Forecasting seizure risk aims to detect pro‐ictal states in which seizures would be more likely to occur. Classical seizure prediction models are trained over long‐term EEG recordings to detect specific preictal changes for each seizure, independently of those induced by shifts in states of vigilance. A daily single measure – during a vigilance‐controlled period – to estimate the risk of upcoming seizure(s) would be more convenient. Here, we evaluated whether intracranial EEG connectivity (phase‐locking value), estimated from daily vigilance‐controlled resting‐state recordings, could allow to distinguish interictal (no seizure) from preictal (seizure within the next 24hrs) states. We also assessed its relevance for daily forecasts of seizure risk using machine learning models. Connectivity in the theta band was found to provide best prediction performances (AUC≥0.7 in 80% of patients), with accurate daily and prospective probabilistic forecasts (mean Brier and skill Brier scores of 0.11 and 0.74, respectively). More efficient ambulatory clinical application could be considered using mobile EEG or chronic implanted devices. Sharing link:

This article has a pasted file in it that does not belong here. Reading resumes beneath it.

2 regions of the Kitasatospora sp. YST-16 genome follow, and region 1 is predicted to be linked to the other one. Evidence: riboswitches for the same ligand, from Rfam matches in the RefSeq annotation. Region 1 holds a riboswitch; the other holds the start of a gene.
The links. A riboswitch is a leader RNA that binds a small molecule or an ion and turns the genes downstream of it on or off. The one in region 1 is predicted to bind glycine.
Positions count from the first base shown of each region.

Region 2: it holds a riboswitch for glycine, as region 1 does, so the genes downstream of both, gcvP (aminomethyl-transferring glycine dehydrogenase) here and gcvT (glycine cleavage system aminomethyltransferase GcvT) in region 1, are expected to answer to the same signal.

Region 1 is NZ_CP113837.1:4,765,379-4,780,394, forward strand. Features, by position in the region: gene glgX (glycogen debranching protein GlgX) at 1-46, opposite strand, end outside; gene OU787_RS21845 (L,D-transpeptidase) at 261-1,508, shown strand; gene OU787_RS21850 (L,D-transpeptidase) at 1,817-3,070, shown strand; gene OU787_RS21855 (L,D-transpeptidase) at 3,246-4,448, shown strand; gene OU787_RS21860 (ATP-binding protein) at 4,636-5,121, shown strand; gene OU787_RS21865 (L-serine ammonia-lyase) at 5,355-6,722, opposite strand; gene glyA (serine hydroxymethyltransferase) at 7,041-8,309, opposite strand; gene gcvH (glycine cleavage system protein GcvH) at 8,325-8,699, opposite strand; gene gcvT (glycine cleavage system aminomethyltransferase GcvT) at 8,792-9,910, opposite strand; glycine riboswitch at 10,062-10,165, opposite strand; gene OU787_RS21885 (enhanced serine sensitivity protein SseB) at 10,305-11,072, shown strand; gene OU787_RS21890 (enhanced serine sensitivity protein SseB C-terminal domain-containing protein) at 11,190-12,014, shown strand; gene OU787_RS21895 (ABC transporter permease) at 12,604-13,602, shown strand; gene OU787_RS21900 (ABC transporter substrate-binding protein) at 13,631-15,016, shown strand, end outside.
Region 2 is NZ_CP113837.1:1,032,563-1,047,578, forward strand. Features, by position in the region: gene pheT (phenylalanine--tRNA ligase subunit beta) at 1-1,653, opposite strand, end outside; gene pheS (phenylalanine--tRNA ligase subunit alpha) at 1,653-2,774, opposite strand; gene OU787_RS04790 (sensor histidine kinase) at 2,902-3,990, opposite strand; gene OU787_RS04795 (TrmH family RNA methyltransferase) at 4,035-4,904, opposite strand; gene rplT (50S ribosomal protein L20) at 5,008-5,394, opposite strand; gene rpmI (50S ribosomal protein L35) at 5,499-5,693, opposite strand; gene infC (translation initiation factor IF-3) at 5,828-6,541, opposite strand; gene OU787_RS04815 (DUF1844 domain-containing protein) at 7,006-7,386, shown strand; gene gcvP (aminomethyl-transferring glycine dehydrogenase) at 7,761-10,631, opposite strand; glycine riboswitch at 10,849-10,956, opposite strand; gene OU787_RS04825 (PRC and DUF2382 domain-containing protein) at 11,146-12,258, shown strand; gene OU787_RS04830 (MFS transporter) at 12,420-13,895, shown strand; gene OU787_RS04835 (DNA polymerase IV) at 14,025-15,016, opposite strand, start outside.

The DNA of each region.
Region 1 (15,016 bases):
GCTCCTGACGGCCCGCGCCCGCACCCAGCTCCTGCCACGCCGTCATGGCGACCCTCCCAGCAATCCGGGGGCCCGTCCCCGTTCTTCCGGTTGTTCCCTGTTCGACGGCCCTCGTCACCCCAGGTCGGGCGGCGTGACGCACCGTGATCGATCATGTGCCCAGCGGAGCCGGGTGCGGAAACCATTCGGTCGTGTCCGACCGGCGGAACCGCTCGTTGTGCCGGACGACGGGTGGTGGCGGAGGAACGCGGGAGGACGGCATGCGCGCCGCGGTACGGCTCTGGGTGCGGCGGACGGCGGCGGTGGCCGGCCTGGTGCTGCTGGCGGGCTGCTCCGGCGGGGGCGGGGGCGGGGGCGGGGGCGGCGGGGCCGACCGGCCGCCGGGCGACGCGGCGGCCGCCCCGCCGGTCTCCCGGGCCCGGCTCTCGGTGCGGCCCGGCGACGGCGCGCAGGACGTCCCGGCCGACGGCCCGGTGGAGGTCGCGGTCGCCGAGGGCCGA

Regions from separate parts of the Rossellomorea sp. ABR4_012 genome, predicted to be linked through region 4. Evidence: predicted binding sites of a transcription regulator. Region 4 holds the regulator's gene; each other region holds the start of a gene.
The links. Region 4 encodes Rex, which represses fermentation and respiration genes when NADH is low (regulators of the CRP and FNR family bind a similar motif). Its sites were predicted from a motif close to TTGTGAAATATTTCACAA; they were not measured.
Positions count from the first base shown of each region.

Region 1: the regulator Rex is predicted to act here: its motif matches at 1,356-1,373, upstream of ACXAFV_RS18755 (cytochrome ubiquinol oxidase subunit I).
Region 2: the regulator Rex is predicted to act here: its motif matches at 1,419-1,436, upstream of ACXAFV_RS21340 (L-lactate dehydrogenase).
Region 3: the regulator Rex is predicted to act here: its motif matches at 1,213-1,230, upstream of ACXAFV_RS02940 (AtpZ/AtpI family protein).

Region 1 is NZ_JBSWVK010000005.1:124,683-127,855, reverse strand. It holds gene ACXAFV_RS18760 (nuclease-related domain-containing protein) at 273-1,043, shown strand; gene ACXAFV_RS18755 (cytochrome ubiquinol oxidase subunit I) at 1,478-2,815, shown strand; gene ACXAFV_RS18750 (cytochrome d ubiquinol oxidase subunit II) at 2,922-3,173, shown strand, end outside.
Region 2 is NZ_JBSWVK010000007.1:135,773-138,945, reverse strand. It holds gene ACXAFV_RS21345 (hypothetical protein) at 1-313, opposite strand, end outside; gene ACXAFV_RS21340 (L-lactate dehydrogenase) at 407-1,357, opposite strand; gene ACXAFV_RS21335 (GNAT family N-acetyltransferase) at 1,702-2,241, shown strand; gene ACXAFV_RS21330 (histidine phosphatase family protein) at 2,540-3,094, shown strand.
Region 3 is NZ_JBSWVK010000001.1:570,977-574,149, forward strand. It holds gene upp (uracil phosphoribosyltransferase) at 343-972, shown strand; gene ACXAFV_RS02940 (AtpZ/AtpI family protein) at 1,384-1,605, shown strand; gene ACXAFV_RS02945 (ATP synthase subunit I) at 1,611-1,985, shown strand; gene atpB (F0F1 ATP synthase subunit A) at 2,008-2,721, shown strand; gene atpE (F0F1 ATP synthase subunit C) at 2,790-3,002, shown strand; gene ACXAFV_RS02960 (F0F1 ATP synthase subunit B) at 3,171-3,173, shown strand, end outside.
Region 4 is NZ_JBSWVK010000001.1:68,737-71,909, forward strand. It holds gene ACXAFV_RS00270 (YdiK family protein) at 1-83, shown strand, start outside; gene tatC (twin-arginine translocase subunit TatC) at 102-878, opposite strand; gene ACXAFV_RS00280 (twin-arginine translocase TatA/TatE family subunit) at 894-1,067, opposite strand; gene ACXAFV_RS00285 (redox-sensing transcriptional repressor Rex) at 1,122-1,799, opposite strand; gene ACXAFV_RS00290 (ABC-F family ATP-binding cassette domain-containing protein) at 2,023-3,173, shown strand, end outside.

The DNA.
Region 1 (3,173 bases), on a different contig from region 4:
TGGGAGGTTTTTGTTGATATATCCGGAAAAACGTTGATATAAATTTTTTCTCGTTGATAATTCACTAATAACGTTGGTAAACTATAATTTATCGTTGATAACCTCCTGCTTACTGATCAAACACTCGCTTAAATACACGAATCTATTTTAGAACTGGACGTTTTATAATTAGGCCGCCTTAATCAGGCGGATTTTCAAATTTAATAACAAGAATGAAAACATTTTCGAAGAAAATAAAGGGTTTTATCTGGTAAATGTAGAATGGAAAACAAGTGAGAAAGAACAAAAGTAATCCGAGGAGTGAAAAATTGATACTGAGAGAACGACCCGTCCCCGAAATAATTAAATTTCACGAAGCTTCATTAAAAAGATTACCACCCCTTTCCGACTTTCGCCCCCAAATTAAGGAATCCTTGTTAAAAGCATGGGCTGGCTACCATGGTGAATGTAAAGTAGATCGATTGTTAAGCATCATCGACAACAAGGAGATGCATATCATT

People with epilepsy can experience tremendous stress from the uncertainty of when a seizure will occur. Three factors deemed important because of their potential influence on seizure risk are exercise, medication adherence, and the menstrual cycle. A narrative review was conducted through PubMed searching for relevant articles on how seizure risk is modified by 1) exercise, 2) medication adherence, and 3) the menstrual cycle. There was no consensus about the impact of exercise on seizure risk. Studies about medication nonadherence suggested an increase in seizure risk, but there was not a sufficient amount of data for a definitive conclusion. Most studies about the menstrual cycle reported an increase in seizures connected to a specific aspect of the menstrual cycle. No definitive studies were available to quantify this impact precisely. All three triggers reviewed had gaps in the research available, making it not yet possible to definitively quantify a relationship to seizure risk. More quantitative prospective studies are needed to ascertain the extent to which these triggers modify seizure risk.